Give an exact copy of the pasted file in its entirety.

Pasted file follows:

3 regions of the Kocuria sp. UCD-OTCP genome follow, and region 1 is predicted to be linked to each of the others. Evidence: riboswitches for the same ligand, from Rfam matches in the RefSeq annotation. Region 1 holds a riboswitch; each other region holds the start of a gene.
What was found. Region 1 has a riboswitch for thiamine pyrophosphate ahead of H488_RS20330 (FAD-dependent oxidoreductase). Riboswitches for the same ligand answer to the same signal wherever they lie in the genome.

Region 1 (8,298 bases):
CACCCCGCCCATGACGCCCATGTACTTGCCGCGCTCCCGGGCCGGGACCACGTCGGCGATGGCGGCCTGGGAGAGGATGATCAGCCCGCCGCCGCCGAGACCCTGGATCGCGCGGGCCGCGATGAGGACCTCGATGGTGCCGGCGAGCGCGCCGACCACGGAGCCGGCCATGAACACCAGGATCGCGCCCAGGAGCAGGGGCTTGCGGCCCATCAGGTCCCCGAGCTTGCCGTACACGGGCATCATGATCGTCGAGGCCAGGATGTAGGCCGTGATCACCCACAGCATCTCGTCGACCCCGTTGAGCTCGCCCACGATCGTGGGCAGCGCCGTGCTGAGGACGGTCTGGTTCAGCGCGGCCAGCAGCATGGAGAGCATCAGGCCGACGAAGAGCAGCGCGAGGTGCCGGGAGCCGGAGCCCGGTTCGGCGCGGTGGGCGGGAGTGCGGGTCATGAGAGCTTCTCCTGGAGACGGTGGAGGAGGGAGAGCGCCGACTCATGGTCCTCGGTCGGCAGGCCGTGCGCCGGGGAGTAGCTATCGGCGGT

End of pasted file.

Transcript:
3 regions of the Kocuria sp. UCD-OTCP genome follow, and region 1 is predicted to be linked to each of the others. Evidence: riboswitches for the same ligand, from Rfam matches in the RefSeq annotation. Region 1 holds a riboswitch; each other region holds the start of a gene.
What was found. Region 1 has a riboswitch for thiamine pyrophosphate ahead of H488_RS20330 (FAD-dependent oxidoreductase). Riboswitches for the same ligand answer to the same signal wherever they lie in the genome.

Region 1 (8,298 bases):
CACCCCGCCCATGACGCCCATGTACTTGCCGCGCTCCCGGGCCGGGACCACGTCGGCGATGGCGGCCTGGGAGAGGATGATCAGCCCGCCGCCGCCGAGACCCTGGATCGCGCGGGCCGCGATGAGGACCTCGATGGTGCCGGCGAGCGCGCCGACCACGGAGCCGGCCATGAACACCAGGATCGCGCCCAGGAGCAGGGGCTTGCGGCCCATCAGGTCCCCGAGCTTGCCGTACACGGGCATCATGATCGTCGAGGCCAGGATGTAGGCCGTGATCACCCACAGCATCTCGTCGACCCCGTTGAGCTCGCCCACGATCGTGGGCAGCGCCGTGCTGAGGACGGTCTGGTTCAGCGCGGCCAGCAGCATGGAGAGCATCAGGCCGACGAAGAGCAGCGCGAGGTGCCGGGAGCCGGAGCCCGGTTCGGCGCGGTGGGCGGGAGTGCGGGTCATGAGAGCTTCTCCTGGAGACGGTGGAGGAGGGAGAGCGCCGACTCATGGTCCTCGGTCGGCAGGCCGTGCGCCGGGGAGTAGCTATCGGCGGT